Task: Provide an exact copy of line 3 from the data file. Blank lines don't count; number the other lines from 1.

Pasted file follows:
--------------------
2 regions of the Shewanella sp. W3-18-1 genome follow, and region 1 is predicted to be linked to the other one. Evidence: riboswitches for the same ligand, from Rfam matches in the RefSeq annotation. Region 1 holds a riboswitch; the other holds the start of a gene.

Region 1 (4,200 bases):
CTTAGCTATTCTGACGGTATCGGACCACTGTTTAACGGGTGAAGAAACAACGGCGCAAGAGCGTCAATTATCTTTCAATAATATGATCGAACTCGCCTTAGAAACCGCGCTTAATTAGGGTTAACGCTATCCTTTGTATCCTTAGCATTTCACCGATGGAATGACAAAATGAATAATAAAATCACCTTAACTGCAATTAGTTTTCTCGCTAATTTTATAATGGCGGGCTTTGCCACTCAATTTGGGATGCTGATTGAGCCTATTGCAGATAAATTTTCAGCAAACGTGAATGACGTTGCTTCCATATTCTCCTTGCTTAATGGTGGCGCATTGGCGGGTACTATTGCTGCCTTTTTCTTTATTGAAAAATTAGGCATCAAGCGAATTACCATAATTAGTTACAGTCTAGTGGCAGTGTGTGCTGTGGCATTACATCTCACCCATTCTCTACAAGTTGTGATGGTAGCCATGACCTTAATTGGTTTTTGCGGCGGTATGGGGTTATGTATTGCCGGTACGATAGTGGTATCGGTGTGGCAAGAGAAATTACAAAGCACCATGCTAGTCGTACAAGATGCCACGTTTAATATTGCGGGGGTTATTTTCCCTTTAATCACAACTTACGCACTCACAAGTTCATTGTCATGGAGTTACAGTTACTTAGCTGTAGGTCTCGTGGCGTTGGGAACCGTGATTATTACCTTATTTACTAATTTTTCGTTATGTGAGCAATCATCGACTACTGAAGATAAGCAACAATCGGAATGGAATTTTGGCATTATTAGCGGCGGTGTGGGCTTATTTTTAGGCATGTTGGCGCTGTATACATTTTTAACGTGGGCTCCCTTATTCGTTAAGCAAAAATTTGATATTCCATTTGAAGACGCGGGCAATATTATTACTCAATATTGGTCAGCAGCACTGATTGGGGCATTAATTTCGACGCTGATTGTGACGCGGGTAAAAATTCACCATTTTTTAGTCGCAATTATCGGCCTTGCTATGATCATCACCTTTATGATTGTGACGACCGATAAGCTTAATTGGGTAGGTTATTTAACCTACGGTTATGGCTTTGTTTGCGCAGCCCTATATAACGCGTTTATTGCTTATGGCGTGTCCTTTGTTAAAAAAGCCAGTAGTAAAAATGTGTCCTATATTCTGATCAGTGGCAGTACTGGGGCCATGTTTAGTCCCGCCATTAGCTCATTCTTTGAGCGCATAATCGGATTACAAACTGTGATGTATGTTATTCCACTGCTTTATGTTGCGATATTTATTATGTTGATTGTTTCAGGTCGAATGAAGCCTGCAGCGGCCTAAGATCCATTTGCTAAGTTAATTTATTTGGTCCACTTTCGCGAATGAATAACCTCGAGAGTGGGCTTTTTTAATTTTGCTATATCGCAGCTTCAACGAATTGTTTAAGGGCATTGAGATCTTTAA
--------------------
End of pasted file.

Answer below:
CTTAGCTATTCTGACGGTATCGGACCACTGTTTAACGGGTGAAGAAACAACGGCGCAAGAGCGTCAATTATCTTTCAATAATATGATCGAACTCGCCTTAGAAACCGCGCTTAATTAGGGTTAACGCTATCCTTTGTATCCTTAGCATTTCACCGATGGAATGACAAAATGAATAATAAAATCACCTTAACTGCAATTAGTTTTCTCGCTAATTTTATAATGGCGGGCTTTGCCACTCAATTTGGGATGCTGATTGAGCCTATTGCAGATAAATTTTCAGCAAACGTGAATGACGTTGCTTCCATATTCTCCTTGCTTAATGGTGGCGCATTGGCGGGTACTATTGCTGCCTTTTTCTTTATTGAAAAATTAGGCATCAAGCGAATTACCATAATTAGTTACAGTCTAGTGGCAGTGTGTGCTGTGGCATTACATCTCACCCATTCTCTACAAGTTGTGATGGTAGCCATGACCTTAATTGGTTTTTGCGGCGGTATGGGGTTATGTATTGCCGGTACGATAGTGGTATCGGTGTGGCAAGAGAAATTACAAAGCACCATGCTAGTCGTACAAGATGCCACGTTTAATATTGCGGGGGTTATTTTCCCTTTAATCACAACTTACGCACTCACAAGTTCATTGTCATGGAGTTACAGTTACTTAGCTGTAGGTCTCGTGGCGTTGGGAACCGTGATTATTACCTTATTTACTAATTTTTCGTTATGTGAGCAATCATCGACTACTGAAGATAAGCAACAATCGGAATGGAATTTTGGCATTATTAGCGGCGGTGTGGGCTTATTTTTAGGCATGTTGGCGCTGTATACATTTTTAACGTGGGCTCCCTTATTCGTTAAGCAAAAATTTGATATTCCATTTGAAGACGCGGGCAATATTATTACTCAATATTGGTCAGCAGCACTGATTGGGGCATTAATTTCGACGCTGATTGTGACGCGGGTAAAAATTCACCATTTTTTAGTCGCAATTATCGGCCTTGCTATGATCATCACCTTTATGATTGTGACGACCGATAAGCTTAATTGGGTAGGTTATTTAACCTACGGTTATGGCTTTGTTTGCGCAGCCCTATATAACGCGTTTATTGCTTATGGCGTGTCCTTTGTTAAAAAAGCCAGTAGTAAAAATGTGTCCTATATTCTGATCAGTGGCAGTACTGGGGCCATGTTTAGTCCCGCCATTAGCTCATTCTTTGAGCGCATAATCGGATTACAAACTGTGATGTATGTTATTCCACTGCTTTATGTTGCGATATTTATTATGTTGATTGTTTCAGGTCGAATGAAGCCTGCAGCGGCCTAAGATCCATTTGCTAAGTTAATTTATTTGGTCCACTTTCGCGAATGAATAACCTCGAGAGTGGGCTTTTTTAATTTTGCTATATCGCAGCTTCAACGAATTGTTTAAGGGCATTGAGATCTTTAA